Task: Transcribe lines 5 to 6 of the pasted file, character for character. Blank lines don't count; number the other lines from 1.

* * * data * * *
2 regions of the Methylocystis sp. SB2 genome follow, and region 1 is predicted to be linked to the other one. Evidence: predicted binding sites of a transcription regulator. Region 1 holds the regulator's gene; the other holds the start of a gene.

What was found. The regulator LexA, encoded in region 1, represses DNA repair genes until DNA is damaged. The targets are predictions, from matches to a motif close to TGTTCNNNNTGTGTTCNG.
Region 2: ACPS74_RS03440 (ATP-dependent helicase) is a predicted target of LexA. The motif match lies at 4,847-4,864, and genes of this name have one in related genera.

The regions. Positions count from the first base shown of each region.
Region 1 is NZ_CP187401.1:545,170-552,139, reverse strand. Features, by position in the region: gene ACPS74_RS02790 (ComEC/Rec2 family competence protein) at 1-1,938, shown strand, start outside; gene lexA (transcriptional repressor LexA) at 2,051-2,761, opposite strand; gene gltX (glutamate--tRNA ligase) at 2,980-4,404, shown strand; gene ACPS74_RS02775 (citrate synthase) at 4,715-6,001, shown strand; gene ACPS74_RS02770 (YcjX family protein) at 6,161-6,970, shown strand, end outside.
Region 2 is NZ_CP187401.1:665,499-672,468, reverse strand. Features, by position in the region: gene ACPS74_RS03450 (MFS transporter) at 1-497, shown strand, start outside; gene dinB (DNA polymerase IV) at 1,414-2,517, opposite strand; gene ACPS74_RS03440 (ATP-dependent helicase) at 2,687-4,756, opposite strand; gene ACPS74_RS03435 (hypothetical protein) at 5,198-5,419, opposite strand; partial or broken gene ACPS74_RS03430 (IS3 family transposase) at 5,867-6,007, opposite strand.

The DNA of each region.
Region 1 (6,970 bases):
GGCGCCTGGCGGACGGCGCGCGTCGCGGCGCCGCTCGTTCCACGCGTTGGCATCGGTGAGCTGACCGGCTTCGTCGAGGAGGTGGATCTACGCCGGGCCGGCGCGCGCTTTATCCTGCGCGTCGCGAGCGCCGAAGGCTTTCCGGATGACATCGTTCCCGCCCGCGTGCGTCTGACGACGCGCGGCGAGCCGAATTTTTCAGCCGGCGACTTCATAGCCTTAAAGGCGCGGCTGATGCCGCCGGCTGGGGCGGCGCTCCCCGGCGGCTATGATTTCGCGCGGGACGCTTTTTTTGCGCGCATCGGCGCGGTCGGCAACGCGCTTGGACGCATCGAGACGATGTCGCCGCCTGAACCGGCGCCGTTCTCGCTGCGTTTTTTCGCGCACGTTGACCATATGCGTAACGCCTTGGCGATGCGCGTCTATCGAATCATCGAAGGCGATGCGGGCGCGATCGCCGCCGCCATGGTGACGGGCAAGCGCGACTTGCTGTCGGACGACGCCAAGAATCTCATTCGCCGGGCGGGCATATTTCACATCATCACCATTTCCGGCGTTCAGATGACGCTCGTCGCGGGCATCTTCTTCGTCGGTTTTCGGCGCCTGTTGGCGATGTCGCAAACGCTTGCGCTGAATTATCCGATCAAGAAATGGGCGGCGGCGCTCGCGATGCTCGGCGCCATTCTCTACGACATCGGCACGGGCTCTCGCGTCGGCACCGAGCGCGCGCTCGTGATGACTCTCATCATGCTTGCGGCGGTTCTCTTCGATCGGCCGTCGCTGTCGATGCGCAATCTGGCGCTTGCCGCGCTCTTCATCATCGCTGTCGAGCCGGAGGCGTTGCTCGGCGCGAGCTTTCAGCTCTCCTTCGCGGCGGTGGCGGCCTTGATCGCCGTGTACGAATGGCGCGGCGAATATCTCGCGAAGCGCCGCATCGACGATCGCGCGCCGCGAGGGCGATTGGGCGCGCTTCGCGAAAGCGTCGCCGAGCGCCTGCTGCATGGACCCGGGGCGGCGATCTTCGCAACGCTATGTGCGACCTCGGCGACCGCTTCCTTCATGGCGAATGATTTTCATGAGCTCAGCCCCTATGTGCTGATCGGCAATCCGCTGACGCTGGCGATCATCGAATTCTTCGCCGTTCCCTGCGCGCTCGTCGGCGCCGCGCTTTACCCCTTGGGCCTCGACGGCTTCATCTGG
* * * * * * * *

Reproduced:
Region 1 is NZ_CP187401.1:545,170-552,139, reverse strand. Features, by position in the region: gene ACPS74_RS02790 (ComEC/Rec2 family competence protein) at 1-1,938, shown strand, start outside; gene lexA (transcriptional repressor LexA) at 2,051-2,761, opposite strand; gene gltX (glutamate--tRNA ligase) at 2,980-4,404, shown strand; gene ACPS74_RS02775 (citrate synthase) at 4,715-6,001, shown strand; gene ACPS74_RS02770 (YcjX family protein) at 6,161-6,970, shown strand, end outside.
Region 2 is NZ_CP187401.1:665,499-672,468, reverse strand. Features, by position in the region: gene ACPS74_RS03450 (MFS transporter) at 1-497, shown strand, start outside; gene dinB (DNA polymerase IV) at 1,414-2,517, opposite strand; gene ACPS74_RS03440 (ATP-dependent helicase) at 2,687-4,756, opposite strand; gene ACPS74_RS03435 (hypothetical protein) at 5,198-5,419, opposite strand; partial or broken gene ACPS74_RS03430 (IS3 family transposase) at 5,867-6,007, opposite strand.